Summer Wind-Down

Summer Wind-Down

Greetings once again, reader!

With five weeks remaining, summer is rapidly approaching its end and–most importantly–the beginning of my thesis year is mere days away.

Still reflecting on my experience in Deer Isle, Maine.

When I last wrote, I shared with you my experience attending Haystack Mountain School of Crafts, where I attempted piecework–and, truly, sewing in earnest–for the first time. Since then, I have been attempting to contextualize the craft practice I engaged in a few weeks ago within the body of work I made toward the end of my last semester and the work I am interested in making now. Again, I am at an indistinct point in my mind–not quite an immaculate synthesis–but I feel things resonating within me from this most recent craft experience that I think might complement aspects of my earlier work.

As we were wrapping our workshop session at Haystack, one of my classmates noted how very visually different my piecework projects were from my larger bodies of artwork. This, in turn, began a reflection on the compartmentalization of my life, especially as related to my intertwined identities as Mexican, immigrant, woman, American citizen, artist, et cetera. I remembered something one of last year’s thesis students said about the multiple modes that she learned to navigate between as an immigrant, and it sparked something in me.

In my work over the last year I’ve tried to express, to varying levels of success, the immense desire for connection–or intimacy–I have always felt toward other people, and it has only recently struck me that perhaps this is something I could investigate relative to the lack of “belonging” I have felt and feel as a Mexican immigrant in America. Although it’s been said to me countless times before, personal specificity seems now like such an obvious approach for my work. This, moreover, reminded me of conversations I had while at Haystack about aspects of my heritage and family history with which I would like to become more familiar (and their connections to the histories of the type of work I engaged in while there).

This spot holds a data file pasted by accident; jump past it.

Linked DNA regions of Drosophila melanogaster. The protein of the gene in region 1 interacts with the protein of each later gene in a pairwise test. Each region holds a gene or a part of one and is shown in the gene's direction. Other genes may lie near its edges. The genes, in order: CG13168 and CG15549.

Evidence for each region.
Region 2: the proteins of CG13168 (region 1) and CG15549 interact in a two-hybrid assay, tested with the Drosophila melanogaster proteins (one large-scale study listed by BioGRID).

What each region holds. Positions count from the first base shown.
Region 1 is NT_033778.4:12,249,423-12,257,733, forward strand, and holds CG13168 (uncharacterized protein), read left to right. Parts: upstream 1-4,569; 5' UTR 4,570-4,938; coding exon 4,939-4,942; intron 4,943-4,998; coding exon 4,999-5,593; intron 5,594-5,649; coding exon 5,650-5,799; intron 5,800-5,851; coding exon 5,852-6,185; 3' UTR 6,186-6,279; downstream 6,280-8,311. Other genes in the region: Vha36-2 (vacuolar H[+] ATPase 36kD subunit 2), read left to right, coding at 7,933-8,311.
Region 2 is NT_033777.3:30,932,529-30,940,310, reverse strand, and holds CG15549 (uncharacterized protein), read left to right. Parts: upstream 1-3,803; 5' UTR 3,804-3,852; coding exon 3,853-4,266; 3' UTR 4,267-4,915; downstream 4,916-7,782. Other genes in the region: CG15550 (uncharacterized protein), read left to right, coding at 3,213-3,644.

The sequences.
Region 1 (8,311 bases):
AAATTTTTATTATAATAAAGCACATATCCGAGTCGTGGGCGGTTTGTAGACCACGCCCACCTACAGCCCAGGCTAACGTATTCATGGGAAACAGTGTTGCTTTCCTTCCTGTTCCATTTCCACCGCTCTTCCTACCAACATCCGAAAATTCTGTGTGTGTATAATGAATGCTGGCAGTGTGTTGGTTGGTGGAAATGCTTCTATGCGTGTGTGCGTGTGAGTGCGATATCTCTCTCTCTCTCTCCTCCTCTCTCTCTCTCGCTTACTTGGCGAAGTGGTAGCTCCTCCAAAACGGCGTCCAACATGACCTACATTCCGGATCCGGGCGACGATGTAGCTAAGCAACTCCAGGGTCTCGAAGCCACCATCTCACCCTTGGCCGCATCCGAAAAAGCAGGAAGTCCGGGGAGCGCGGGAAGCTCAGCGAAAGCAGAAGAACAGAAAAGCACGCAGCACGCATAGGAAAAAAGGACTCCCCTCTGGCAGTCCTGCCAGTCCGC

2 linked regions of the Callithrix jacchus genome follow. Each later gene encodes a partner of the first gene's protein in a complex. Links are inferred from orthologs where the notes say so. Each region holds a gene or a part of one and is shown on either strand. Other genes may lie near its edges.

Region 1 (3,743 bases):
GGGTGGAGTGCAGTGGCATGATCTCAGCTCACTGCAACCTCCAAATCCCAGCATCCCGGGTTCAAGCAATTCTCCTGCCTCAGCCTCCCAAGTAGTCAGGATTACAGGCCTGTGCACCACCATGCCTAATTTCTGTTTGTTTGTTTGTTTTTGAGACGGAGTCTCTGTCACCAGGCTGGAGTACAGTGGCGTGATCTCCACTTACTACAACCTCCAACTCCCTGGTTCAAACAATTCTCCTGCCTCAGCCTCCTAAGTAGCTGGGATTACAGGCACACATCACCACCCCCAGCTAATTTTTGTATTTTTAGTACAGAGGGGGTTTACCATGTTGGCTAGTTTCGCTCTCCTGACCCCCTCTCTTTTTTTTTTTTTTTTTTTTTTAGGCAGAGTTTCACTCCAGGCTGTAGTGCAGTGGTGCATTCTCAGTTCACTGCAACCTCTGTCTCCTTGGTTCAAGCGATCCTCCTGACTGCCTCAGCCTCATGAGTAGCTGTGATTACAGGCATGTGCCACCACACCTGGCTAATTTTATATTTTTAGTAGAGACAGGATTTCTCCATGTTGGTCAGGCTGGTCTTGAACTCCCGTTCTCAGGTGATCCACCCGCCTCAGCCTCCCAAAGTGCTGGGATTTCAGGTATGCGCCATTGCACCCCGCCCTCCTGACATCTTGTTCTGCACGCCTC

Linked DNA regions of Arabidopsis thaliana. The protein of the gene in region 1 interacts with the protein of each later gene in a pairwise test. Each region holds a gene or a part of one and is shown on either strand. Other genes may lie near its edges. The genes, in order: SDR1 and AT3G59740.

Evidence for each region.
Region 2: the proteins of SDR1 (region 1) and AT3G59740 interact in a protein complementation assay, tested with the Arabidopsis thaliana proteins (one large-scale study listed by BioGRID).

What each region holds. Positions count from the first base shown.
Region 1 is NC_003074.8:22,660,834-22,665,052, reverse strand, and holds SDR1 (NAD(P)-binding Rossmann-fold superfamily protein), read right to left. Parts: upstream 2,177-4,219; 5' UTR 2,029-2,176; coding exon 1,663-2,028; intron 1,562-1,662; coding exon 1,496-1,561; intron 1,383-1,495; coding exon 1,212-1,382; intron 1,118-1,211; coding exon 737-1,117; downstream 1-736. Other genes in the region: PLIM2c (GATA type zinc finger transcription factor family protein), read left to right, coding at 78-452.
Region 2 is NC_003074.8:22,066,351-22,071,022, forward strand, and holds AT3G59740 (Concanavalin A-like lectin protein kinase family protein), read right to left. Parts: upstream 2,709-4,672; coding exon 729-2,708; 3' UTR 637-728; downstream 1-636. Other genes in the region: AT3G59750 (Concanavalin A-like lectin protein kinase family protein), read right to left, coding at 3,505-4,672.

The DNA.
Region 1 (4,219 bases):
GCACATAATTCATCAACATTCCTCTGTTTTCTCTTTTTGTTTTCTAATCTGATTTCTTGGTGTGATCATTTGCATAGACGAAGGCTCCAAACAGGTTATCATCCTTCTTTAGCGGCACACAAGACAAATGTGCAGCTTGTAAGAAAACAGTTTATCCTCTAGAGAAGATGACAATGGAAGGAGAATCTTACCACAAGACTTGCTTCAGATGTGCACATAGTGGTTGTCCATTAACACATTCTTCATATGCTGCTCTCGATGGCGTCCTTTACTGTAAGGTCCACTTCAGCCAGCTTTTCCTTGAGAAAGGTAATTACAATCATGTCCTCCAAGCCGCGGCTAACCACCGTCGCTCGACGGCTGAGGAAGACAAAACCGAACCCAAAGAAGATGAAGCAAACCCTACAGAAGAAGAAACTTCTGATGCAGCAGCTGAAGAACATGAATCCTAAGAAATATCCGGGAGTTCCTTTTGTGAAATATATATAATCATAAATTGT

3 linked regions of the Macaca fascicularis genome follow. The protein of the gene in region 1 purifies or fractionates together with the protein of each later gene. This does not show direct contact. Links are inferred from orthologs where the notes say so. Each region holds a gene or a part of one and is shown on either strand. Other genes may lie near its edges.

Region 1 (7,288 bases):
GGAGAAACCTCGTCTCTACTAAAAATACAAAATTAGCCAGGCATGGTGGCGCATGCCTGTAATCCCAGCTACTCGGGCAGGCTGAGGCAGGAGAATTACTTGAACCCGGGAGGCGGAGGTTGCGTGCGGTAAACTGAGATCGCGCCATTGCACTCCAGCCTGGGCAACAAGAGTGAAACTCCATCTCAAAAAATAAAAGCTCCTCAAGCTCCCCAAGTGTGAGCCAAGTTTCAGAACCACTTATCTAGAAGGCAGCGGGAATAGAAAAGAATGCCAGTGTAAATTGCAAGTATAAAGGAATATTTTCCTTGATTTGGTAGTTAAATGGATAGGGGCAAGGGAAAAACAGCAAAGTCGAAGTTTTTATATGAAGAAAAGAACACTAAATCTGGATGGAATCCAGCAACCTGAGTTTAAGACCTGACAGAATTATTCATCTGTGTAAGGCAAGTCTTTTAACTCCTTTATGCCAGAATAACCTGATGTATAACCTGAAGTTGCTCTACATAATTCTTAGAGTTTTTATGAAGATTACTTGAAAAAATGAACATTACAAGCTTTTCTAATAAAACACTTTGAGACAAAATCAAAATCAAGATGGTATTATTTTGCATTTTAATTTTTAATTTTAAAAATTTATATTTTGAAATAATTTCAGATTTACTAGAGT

So what does this mean for the short term? For now, I begin research into related lines of inquiry, starting with the work of one of Columbia’s recent MFA graduates, Ruby Figueroa, and recommended reading from my instructor at Haystack, Aaron McInstosh. Additionally, inspired by the approach of one of my Spring faculty instructors, Sabina Ott, I am giving in to my impulses for making and creating, prolifically, what feels urgent in this very moment.

Finally, this morning as I rode the bus I saw the marquee for the exhibition Then They Came for Me: Incarceration of Japanese Americans during WWII and the Demise of Civil Liberties at Alphawood Gallery, which “examines a dark episode in U.S. history when, in the name of national security, the government incarcerated 120,000 citizens and legal residents during World War II without due process or other constitutional protections to which they were entitled” (Alphawood Gallery).

The exhibition’s marquee asked many compelling questions about national identity and social responsibility, one of which moved me instantly: “What does an American look like?” This question felt remarkably poignant as I contemplated my own Mexican immigrant experience and, of course, brought to mind broader attitudes toward immigrants and “the other” seen in current events. As a result of my encounter with this exhibition’s moving questions, this afternoon I’ll be visiting it and others considering various entangled aspects of identity, including race, nationality, genealogy, citizenship, and “belonging.”